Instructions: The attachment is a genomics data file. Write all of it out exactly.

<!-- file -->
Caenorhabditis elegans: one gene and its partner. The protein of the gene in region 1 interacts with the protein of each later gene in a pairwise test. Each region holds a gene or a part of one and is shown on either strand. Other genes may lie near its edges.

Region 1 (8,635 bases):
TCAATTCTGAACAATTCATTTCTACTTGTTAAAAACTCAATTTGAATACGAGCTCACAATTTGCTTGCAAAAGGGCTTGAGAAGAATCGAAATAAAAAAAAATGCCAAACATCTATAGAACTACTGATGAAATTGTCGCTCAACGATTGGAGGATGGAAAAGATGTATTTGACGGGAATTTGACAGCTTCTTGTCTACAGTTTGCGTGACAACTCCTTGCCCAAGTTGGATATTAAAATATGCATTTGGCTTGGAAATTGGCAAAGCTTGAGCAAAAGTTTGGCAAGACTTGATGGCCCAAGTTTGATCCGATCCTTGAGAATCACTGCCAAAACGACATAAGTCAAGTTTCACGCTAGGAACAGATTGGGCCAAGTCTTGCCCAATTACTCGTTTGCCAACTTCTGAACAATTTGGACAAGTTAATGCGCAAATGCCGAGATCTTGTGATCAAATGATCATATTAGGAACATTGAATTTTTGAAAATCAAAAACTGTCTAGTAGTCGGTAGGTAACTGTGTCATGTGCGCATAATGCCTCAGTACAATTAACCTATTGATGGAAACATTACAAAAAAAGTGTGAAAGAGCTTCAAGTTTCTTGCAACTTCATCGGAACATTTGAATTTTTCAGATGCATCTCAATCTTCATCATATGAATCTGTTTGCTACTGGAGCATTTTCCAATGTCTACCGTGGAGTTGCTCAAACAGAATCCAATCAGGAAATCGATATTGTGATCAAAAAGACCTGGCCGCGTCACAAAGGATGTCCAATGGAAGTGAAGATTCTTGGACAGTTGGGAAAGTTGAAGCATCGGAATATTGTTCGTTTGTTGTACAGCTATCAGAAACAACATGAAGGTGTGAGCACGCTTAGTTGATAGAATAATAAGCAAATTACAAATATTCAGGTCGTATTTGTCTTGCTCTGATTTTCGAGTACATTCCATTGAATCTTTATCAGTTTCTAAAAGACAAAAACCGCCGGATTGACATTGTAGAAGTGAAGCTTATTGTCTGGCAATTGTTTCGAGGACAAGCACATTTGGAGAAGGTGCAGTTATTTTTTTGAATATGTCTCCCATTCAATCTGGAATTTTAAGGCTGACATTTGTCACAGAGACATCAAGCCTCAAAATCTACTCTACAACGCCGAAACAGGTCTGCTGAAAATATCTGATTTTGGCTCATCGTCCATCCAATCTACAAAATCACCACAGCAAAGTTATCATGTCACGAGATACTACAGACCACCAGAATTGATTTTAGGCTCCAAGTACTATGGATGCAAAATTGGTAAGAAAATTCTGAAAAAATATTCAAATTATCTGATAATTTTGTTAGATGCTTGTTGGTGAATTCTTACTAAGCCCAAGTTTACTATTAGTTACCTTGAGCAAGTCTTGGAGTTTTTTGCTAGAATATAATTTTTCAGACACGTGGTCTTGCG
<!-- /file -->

Caenorhabditis elegans: one gene and its partner. The protein of the gene in region 1 interacts with the protein of each later gene in a pairwise test. Each region holds a gene or a part of one and is shown on either strand. Other genes may lie near its edges.

Region 1 (8,635 bases):
TCAATTCTGAACAATTCATTTCTACTTGTTAAAAACTCAATTTGAATACGAGCTCACAATTTGCTTGCAAAAGGGCTTGAGAAGAATCGAAATAAAAAAAAATGCCAAACATCTATAGAACTACTGATGAAATTGTCGCTCAACGATTGGAGGATGGAAAAGATGTATTTGACGGGAATTTGACAGCTTCTTGTCTACAGTTTGCGTGACAACTCCTTGCCCAAGTTGGATATTAAAATATGCATTTGGCTTGGAAATTGGCAAAGCTTGAGCAAAAGTTTGGCAAGACTTGATGGCCCAAGTTTGATCCGATCCTTGAGAATCACTGCCAAAACGACATAAGTCAAGTTTCACGCTAGGAACAGATTGGGCCAAGTCTTGCCCAATTACTCGTTTGCCAACTTCTGAACAATTTGGACAAGTTAATGCGCAAATGCCGAGATCTTGTGATCAAATGATCATATTAGGAACATTGAATTTTTGAAAATCAAAAACTGTCTAGTAGTCGGTAGGTAACTGTGTCATGTGCGCATAATGCCTCAGTACAATTAACCTATTGATGGAAACATTACAAAAAAAGTGTGAAAGAGCTTCAAGTTTCTTGCAACTTCATCGGAACATTTGAATTTTTCAGATGCATCTCAATCTTCATCATATGAATCTGTTTGCTACTGGAGCATTTTCCAATGTCTACCGTGGAGTTGCTCAAACAGAATCCAATCAGGAAATCGATATTGTGATCAAAAAGACCTGGCCGCGTCACAAAGGATGTCCAATGGAAGTGAAGATTCTTGGACAGTTGGGAAAGTTGAAGCATCGGAATATTGTTCGTTTGTTGTACAGCTATCAGAAACAACATGAAGGTGTGAGCACGCTTAGTTGATAGAATAATAAGCAAATTACAAATATTCAGGTCGTATTTGTCTTGCTCTGATTTTCGAGTACATTCCATTGAATCTTTATCAGTTTCTAAAAGACAAAAACCGCCGGATTGACATTGTAGAAGTGAAGCTTATTGTCTGGCAATTGTTTCGAGGACAAGCACATTTGGAGAAGGTGCAGTTATTTTTTTGAATATGTCTCCCATTCAATCTGGAATTTTAAGGCTGACATTTGTCACAGAGACATCAAGCCTCAAAATCTACTCTACAACGCCGAAACAGGTCTGCTGAAAATATCTGATTTTGGCTCATCGTCCATCCAATCTACAAAATCACCACAGCAAAGTTATCATGTCACGAGATACTACAGACCACCAGAATTGATTTTAGGCTCCAAGTACTATGGATGCAAAATTGGTAAGAAAATTCTGAAAAAATATTCAAATTATCTGATAATTTTGTTAGATGCTTGTTGGTGAATTCTTACTAAGCCCAAGTTTACTATTAGTTACCTTGAGCAAGTCTTGGAGTTTTTTGCTAGAATATAATTTTTCAGACACGTGGTCTTGCG